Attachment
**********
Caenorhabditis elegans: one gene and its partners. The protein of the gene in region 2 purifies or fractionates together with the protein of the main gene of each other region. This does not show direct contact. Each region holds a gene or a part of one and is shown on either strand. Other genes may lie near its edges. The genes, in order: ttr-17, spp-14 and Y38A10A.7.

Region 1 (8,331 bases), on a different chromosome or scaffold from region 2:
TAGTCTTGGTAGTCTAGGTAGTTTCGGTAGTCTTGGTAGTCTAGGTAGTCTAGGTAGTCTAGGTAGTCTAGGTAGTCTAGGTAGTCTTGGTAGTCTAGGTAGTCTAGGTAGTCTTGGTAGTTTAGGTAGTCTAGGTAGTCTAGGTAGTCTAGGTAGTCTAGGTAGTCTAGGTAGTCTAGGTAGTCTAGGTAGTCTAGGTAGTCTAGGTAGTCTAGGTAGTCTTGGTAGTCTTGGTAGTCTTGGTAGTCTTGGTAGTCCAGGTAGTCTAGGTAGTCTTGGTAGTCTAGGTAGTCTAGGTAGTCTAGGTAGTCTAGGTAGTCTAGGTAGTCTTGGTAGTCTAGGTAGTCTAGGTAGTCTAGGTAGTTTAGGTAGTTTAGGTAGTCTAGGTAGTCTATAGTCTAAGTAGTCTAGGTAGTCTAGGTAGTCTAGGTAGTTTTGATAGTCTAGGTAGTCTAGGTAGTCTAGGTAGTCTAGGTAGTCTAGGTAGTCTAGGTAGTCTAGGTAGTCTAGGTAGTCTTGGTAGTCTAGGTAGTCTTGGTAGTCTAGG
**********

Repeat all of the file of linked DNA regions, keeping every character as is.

Caenorhabditis elegans: one gene and its partners. The protein of the gene in region 2 purifies or fractionates together with the protein of the main gene of each other region. This does not show direct contact. Each region holds a gene or a part of one and is shown on either strand. Other genes may lie near its edges. The genes, in order: ttr-17, spp-14 and Y38A10A.7.

Region 1 (8,331 bases), on a different chromosome or scaffold from region 2:
TAGTCTTGGTAGTCTAGGTAGTTTCGGTAGTCTTGGTAGTCTAGGTAGTCTAGGTAGTCTAGGTAGTCTAGGTAGTCTAGGTAGTCTTGGTAGTCTAGGTAGTCTAGGTAGTCTTGGTAGTTTAGGTAGTCTAGGTAGTCTAGGTAGTCTAGGTAGTCTAGGTAGTCTAGGTAGTCTAGGTAGTCTAGGTAGTCTAGGTAGTCTAGGTAGTCTAGGTAGTCTTGGTAGTCTTGGTAGTCTTGGTAGTCTTGGTAGTCCAGGTAGTCTAGGTAGTCTTGGTAGTCTAGGTAGTCTAGGTAGTCTAGGTAGTCTAGGTAGTCTAGGTAGTCTTGGTAGTCTAGGTAGTCTAGGTAGTCTAGGTAGTTTAGGTAGTTTAGGTAGTCTAGGTAGTCTATAGTCTAAGTAGTCTAGGTAGTCTAGGTAGTCTAGGTAGTTTTGATAGTCTAGGTAGTCTAGGTAGTCTAGGTAGTCTAGGTAGTCTAGGTAGTCTAGGTAGTCTAGGTAGTCTAGGTAGTCTTGGTAGTCTAGGTAGTCTTGGTAGTCTAGG